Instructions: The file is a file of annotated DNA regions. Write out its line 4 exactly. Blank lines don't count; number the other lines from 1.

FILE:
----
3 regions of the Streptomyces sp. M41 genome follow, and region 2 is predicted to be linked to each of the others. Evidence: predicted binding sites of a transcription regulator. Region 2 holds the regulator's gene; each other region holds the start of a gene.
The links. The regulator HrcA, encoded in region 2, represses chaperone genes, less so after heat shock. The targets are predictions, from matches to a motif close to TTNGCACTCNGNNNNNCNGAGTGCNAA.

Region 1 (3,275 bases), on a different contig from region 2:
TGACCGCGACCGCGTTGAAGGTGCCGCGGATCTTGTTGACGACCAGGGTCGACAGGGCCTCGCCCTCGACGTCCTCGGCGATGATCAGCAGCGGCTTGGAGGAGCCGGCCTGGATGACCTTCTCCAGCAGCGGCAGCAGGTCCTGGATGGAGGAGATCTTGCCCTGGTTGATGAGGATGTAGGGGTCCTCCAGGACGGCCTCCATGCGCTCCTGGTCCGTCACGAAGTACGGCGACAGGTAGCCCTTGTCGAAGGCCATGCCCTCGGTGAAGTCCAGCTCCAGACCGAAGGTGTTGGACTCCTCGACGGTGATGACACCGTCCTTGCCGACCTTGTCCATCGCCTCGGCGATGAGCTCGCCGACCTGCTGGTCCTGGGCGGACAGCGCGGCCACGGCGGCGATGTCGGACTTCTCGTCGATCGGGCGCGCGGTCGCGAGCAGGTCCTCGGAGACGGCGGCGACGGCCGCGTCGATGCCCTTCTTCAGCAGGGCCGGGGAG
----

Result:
TGACCGCGACCGCGTTGAAGGTGCCGCGGATCTTGTTGACGACCAGGGTCGACAGGGCCTCGCCCTCGACGTCCTCGGCGATGATCAGCAGCGGCTTGGAGGAGCCGGCCTGGATGACCTTCTCCAGCAGCGGCAGCAGGTCCTGGATGGAGGAGATCTTGCCCTGGTTGATGAGGATGTAGGGGTCCTCCAGGACGGCCTCCATGCGCTCCTGGTCCGTCACGAAGTACGGCGACAGGTAGCCCTTGTCGAAGGCCATGCCCTCGGTGAAGTCCAGCTCCAGACCGAAGGTGTTGGACTCCTCGACGGTGATGACACCGTCCTTGCCGACCTTGTCCATCGCCTCGGCGATGAGCTCGCCGACCTGCTGGTCCTGGGCGGACAGCGCGGCCACGGCGGCGATGTCGGACTTCTCGTCGATCGGGCGCGCGGTCGCGAGCAGGTCCTCGGAGACGGCGGCGACGGCCGCGTCGATGCCCTTCTTCAGCAGGGCCGGGGAG